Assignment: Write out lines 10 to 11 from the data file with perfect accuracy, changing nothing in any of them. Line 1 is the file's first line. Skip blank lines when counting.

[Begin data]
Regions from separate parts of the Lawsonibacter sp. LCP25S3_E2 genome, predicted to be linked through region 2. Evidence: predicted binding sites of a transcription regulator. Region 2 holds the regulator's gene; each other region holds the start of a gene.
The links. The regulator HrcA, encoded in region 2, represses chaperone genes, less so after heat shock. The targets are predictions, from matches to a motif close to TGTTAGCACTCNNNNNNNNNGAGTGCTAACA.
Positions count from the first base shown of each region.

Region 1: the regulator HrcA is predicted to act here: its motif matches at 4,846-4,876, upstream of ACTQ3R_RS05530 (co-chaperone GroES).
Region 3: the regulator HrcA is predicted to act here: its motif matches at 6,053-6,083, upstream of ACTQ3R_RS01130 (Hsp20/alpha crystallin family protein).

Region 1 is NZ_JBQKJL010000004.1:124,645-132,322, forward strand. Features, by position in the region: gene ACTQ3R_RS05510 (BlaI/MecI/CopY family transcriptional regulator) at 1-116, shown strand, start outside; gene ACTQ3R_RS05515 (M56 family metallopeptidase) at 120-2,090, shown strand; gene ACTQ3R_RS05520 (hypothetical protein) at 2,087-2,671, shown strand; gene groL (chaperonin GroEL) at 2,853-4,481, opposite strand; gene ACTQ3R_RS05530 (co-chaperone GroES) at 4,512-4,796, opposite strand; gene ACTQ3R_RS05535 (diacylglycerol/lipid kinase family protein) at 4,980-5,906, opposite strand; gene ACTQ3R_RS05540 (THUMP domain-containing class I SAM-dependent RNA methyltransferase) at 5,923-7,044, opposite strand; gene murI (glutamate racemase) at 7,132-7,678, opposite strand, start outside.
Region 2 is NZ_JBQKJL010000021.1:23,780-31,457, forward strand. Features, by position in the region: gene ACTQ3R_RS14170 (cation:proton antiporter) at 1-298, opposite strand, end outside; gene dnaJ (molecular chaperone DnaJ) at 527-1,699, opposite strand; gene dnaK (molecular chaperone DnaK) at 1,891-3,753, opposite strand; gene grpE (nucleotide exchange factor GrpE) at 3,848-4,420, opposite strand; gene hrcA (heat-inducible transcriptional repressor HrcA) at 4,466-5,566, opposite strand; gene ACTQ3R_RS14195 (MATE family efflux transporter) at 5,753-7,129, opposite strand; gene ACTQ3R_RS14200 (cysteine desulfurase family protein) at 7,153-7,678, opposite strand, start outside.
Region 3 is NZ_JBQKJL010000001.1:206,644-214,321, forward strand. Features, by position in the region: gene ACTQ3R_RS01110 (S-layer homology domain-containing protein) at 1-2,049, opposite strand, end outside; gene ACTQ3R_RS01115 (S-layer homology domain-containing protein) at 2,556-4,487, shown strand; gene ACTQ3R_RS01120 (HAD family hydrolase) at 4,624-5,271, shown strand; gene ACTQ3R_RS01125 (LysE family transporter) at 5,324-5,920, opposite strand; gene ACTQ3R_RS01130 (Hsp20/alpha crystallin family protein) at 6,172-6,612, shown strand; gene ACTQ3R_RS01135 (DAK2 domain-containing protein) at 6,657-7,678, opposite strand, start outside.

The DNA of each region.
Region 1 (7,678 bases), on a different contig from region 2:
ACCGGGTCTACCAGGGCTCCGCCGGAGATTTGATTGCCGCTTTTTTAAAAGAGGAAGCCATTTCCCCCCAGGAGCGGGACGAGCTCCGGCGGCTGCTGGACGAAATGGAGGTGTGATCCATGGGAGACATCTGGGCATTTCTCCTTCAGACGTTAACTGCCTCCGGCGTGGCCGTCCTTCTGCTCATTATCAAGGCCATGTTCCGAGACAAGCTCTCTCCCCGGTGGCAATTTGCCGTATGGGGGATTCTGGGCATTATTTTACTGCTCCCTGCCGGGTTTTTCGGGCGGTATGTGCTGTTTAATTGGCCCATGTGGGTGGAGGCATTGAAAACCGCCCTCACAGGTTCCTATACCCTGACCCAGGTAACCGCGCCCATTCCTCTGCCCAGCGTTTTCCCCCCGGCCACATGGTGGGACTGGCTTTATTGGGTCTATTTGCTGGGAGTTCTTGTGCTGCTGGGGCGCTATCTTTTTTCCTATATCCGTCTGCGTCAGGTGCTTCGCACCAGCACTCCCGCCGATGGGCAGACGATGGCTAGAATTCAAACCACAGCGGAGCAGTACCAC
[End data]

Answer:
Region 1 (7,678 bases), on a different contig from region 2:
ACCGGGTCTACCAGGGCTCCGCCGGAGATTTGATTGCCGCTTTTTTAAAAGAGGAAGCCATTTCCCCCCAGGAGCGGGACGAGCTCCGGCGGCTGCTGGACGAAATGGAGGTGTGATCCATGGGAGACATCTGGGCATTTCTCCTTCAGACGTTAACTGCCTCCGGCGTGGCCGTCCTTCTGCTCATTATCAAGGCCATGTTCCGAGACAAGCTCTCTCCCCGGTGGCAATTTGCCGTATGGGGGATTCTGGGCATTATTTTACTGCTCCCTGCCGGGTTTTTCGGGCGGTATGTGCTGTTTAATTGGCCCATGTGGGTGGAGGCATTGAAAACCGCCCTCACAGGTTCCTATACCCTGACCCAGGTAACCGCGCCCATTCCTCTGCCCAGCGTTTTCCCCCCGGCCACATGGTGGGACTGGCTTTATTGGGTCTATTTGCTGGGAGTTCTTGTGCTGCTGGGGCGCTATCTTTTTTCCTATATCCGTCTGCGTCAGGTGCTTCGCACCAGCACTCCCGCCGATGGGCAGACGATGGCTAGAATTCAAACCACAGCGGAGCAGTACCAC